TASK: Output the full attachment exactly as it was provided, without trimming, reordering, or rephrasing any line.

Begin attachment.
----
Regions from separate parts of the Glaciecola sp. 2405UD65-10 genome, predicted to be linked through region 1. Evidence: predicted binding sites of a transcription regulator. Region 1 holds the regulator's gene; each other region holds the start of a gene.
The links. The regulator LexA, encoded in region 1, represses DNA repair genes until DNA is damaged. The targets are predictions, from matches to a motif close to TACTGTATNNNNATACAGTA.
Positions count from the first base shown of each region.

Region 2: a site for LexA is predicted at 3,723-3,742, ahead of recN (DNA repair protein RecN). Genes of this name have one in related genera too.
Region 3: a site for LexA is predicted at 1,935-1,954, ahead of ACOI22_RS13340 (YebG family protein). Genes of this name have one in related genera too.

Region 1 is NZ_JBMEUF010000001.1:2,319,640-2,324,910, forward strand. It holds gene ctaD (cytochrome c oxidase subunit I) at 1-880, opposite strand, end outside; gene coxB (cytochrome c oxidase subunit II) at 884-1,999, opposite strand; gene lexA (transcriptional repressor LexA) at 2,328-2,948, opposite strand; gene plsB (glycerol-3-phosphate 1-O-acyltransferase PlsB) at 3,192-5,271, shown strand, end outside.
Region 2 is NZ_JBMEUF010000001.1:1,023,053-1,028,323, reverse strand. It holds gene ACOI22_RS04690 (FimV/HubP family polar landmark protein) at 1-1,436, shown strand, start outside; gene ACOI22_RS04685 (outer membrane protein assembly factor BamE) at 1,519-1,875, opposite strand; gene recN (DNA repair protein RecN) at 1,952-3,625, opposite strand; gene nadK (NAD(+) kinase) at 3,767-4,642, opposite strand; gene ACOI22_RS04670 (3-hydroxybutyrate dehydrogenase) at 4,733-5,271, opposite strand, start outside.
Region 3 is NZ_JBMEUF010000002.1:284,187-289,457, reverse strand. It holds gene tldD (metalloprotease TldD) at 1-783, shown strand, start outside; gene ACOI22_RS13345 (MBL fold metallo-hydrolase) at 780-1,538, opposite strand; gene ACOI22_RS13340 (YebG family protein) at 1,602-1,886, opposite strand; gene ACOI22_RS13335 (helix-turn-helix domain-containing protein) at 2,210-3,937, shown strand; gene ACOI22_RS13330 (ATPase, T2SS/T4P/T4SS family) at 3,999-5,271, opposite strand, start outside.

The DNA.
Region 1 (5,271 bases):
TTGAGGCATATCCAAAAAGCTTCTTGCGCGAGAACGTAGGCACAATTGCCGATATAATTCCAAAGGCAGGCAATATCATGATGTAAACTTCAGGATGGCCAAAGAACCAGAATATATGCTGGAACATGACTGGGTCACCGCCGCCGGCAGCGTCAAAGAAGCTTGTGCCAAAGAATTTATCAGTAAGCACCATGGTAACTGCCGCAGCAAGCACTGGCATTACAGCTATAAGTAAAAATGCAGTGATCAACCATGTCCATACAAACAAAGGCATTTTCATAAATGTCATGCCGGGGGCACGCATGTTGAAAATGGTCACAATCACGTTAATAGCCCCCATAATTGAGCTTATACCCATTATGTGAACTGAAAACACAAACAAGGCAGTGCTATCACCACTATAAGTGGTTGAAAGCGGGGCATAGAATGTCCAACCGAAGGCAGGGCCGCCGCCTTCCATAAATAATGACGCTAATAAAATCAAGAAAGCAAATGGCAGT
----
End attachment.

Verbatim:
Regions from separate parts of the Glaciecola sp. 2405UD65-10 genome, predicted to be linked through region 1. Evidence: predicted binding sites of a transcription regulator. Region 1 holds the regulator's gene; each other region holds the start of a gene.
The links. The regulator LexA, encoded in region 1, represses DNA repair genes until DNA is damaged. The targets are predictions, from matches to a motif close to TACTGTATNNNNATACAGTA.
Positions count from the first base shown of each region.

Region 2: a site for LexA is predicted at 3,723-3,742, ahead of recN (DNA repair protein RecN). Genes of this name have one in related genera too.
Region 3: a site for LexA is predicted at 1,935-1,954, ahead of ACOI22_RS13340 (YebG family protein). Genes of this name have one in related genera too.

Region 1 is NZ_JBMEUF010000001.1:2,319,640-2,324,910, forward strand. It holds gene ctaD (cytochrome c oxidase subunit I) at 1-880, opposite strand, end outside; gene coxB (cytochrome c oxidase subunit II) at 884-1,999, opposite strand; gene lexA (transcriptional repressor LexA) at 2,328-2,948, opposite strand; gene plsB (glycerol-3-phosphate 1-O-acyltransferase PlsB) at 3,192-5,271, shown strand, end outside.
Region 2 is NZ_JBMEUF010000001.1:1,023,053-1,028,323, reverse strand. It holds gene ACOI22_RS04690 (FimV/HubP family polar landmark protein) at 1-1,436, shown strand, start outside; gene ACOI22_RS04685 (outer membrane protein assembly factor BamE) at 1,519-1,875, opposite strand; gene recN (DNA repair protein RecN) at 1,952-3,625, opposite strand; gene nadK (NAD(+) kinase) at 3,767-4,642, opposite strand; gene ACOI22_RS04670 (3-hydroxybutyrate dehydrogenase) at 4,733-5,271, opposite strand, start outside.
Region 3 is NZ_JBMEUF010000002.1:284,187-289,457, reverse strand. It holds gene tldD (metalloprotease TldD) at 1-783, shown strand, start outside; gene ACOI22_RS13345 (MBL fold metallo-hydrolase) at 780-1,538, opposite strand; gene ACOI22_RS13340 (YebG family protein) at 1,602-1,886, opposite strand; gene ACOI22_RS13335 (helix-turn-helix domain-containing protein) at 2,210-3,937, shown strand; gene ACOI22_RS13330 (ATPase, T2SS/T4P/T4SS family) at 3,999-5,271, opposite strand, start outside.

The DNA.
Region 1 (5,271 bases):
TTGAGGCATATCCAAAAAGCTTCTTGCGCGAGAACGTAGGCACAATTGCCGATATAATTCCAAAGGCAGGCAATATCATGATGTAAACTTCAGGATGGCCAAAGAACCAGAATATATGCTGGAACATGACTGGGTCACCGCCGCCGGCAGCGTCAAAGAAGCTTGTGCCAAAGAATTTATCAGTAAGCACCATGGTAACTGCCGCAGCAAGCACTGGCATTACAGCTATAAGTAAAAATGCAGTGATCAACCATGTCCATACAAACAAAGGCATTTTCATAAATGTCATGCCGGGGGCACGCATGTTGAAAATGGTCACAATCACGTTAATAGCCCCCATAATTGAGCTTATACCCATTATGTGAACTGAAAACACAAACAAGGCAGTGCTATCACCACTATAAGTGGTTGAAAGCGGGGCATAGAATGTCCAACCGAAGGCAGGGCCGCCGCCTTCCATAAATAATGACGCTAATAAAATCAAGAAAGCAAATGGCAGT